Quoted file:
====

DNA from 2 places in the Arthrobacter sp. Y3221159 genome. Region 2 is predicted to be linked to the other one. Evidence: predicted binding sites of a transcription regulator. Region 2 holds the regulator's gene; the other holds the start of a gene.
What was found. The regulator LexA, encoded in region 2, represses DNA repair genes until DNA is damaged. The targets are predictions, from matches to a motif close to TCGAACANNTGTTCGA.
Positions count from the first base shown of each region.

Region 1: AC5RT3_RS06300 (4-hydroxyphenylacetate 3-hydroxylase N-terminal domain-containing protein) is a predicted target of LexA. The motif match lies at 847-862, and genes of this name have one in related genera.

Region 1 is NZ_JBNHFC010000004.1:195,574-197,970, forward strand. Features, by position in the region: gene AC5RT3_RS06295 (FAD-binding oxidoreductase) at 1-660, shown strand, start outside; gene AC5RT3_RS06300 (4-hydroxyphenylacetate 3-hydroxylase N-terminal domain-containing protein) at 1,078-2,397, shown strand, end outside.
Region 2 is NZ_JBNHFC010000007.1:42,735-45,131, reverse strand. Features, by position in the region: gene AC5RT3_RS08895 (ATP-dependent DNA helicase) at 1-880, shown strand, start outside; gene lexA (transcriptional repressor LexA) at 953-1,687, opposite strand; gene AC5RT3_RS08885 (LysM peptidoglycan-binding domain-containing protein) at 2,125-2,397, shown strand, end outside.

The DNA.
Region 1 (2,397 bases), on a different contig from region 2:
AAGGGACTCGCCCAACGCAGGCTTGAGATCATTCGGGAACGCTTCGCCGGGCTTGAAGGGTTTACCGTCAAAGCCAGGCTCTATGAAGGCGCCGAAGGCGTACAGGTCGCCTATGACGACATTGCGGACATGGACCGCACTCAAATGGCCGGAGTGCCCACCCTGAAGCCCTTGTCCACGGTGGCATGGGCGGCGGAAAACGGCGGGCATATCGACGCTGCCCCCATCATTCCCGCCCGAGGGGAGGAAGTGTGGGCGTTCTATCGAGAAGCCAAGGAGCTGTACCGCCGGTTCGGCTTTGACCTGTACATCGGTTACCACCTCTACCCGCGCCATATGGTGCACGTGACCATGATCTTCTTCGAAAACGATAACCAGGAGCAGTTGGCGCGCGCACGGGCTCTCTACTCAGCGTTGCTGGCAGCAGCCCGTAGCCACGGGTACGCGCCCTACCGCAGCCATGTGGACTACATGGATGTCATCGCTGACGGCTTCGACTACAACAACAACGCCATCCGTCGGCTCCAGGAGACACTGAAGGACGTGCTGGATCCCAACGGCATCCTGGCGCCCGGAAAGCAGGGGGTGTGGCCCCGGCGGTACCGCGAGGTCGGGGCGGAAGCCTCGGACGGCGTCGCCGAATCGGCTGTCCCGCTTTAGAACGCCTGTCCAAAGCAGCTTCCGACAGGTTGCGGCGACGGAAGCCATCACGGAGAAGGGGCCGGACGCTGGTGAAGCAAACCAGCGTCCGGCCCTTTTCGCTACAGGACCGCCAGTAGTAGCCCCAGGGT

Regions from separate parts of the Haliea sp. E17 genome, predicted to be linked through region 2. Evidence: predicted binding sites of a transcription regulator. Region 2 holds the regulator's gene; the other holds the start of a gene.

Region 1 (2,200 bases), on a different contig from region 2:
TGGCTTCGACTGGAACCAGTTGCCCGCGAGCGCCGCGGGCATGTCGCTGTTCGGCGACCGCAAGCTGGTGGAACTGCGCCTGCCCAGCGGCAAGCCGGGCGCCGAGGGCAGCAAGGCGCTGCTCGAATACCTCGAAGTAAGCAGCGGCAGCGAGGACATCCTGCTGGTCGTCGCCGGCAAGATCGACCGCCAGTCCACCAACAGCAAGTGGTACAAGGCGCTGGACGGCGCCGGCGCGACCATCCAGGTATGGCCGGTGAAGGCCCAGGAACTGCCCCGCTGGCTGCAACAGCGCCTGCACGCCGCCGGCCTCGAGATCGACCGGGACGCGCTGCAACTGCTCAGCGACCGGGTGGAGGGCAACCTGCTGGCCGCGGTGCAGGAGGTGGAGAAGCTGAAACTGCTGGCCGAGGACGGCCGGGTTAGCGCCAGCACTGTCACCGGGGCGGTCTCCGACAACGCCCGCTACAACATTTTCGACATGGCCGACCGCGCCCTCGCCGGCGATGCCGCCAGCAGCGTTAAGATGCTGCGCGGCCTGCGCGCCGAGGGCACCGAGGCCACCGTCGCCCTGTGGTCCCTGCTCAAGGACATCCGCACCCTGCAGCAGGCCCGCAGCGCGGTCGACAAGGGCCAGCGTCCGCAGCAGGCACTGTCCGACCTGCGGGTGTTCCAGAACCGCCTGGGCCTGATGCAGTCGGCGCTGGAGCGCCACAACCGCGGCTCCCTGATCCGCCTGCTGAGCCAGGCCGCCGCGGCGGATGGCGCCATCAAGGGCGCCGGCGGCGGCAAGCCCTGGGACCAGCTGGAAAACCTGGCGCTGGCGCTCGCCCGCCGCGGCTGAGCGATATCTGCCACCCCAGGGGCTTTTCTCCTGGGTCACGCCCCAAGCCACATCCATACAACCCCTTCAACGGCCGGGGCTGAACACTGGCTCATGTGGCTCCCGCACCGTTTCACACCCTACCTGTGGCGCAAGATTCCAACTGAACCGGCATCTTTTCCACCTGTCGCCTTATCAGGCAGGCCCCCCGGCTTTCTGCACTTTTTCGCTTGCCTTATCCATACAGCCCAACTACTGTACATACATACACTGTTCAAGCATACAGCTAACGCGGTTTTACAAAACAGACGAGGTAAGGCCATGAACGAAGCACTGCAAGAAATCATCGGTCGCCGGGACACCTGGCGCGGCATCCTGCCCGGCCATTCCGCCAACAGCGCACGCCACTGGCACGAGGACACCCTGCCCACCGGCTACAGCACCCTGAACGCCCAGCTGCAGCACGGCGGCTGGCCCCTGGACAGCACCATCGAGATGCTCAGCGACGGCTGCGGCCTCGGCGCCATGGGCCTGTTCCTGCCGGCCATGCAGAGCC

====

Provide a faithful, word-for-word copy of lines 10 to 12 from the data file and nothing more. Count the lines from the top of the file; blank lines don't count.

Regions from separate parts of the Haliea sp. E17 genome, predicted to be linked through region 2. Evidence: predicted binding sites of a transcription regulator. Region 2 holds the regulator's gene; the other holds the start of a gene.

Region 1 (2,200 bases), on a different contig from region 2:
TGGCTTCGACTGGAACCAGTTGCCCGCGAGCGCCGCGGGCATGTCGCTGTTCGGCGACCGCAAGCTGGTGGAACTGCGCCTGCCCAGCGGCAAGCCGGGCGCCGAGGGCAGCAAGGCGCTGCTCGAATACCTCGAAGTAAGCAGCGGCAGCGAGGACATCCTGCTGGTCGTCGCCGGCAAGATCGACCGCCAGTCCACCAACAGCAAGTGGTACAAGGCGCTGGACGGCGCCGGCGCGACCATCCAGGTATGGCCGGTGAAGGCCCAGGAACTGCCCCGCTGGCTGCAACAGCGCCTGCACGCCGCCGGCCTCGAGATCGACCGGGACGCGCTGCAACTGCTCAGCGACCGGGTGGAGGGCAACCTGCTGGCCGCGGTGCAGGAGGTGGAGAAGCTGAAACTGCTGGCCGAGGACGGCCGGGTTAGCGCCAGCACTGTCACCGGGGCGGTCTCCGACAACGCCCGCTACAACATTTTCGACATGGCCGACCGCGCCCTCGCCGGCGATGCCGCCAGCAGCGTTAAGATGCTGCGCGGCCTGCGCGCCGAGGGCACCGAGGCCACCGTCGCCCTGTGGTCCCTGCTCAAGGACATCCGCACCCTGCAGCAGGCCCGCAGCGCGGTCGACAAGGGCCAGCGTCCGCAGCAGGCACTGTCCGACCTGCGGGTGTTCCAGAACCGCCTGGGCCTGATGCAGTCGGCGCTGGAGCGCCACAACCGCGGCTCCCTGATCCGCCTGCTGAGCCAGGCCGCCGCGGCGGATGGCGCCATCAAGGGCGCCGGCGGCGGCAAGCCCTGGGACCAGCTGGAAAACCTGGCGCTGGCGCTCGCCCGCCGCGGCTGAGCGATATCTGCCACCCCAGGGGCTTTTCTCCTGGGTCACGCCCCAAGCCACATCCATACAACCCCTTCAACGGCCGGGGCTGAACACTGGCTCATGTGGCTCCCGCACCGTTTCACACCCTACCTGTGGCGCAAGATTCCAACTGAACCGGCATCTTTTCCACCTGTCGCCTTATCAGGCAGGCCCCCCGGCTTTCTGCACTTTTTCGCTTGCCTTATCCATACAGCCCAACTACTGTACATACATACACTGTTCAAGCATACAGCTAACGCGGTTTTACAAAACAGACGAGGTAAGGCCATGAACGAAGCACTGCAAGAAATCATCGGTCGCCGGGACACCTGGCGCGGCATCCTGCCCGGCCATTCCGCCAACAGCGCACGCCACTGGCACGAGGACACCCTGCCCACCGGCTACAGCACCCTGAACGCCCAGCTGCAGCACGGCGGCTGGCCCCTGGACAGCACCATCGAGATGCTCAGCGACGGCTGCGGCCTCGGCGCCATGGGCCTGTTCCTGCCGGCCATGCAGAGCC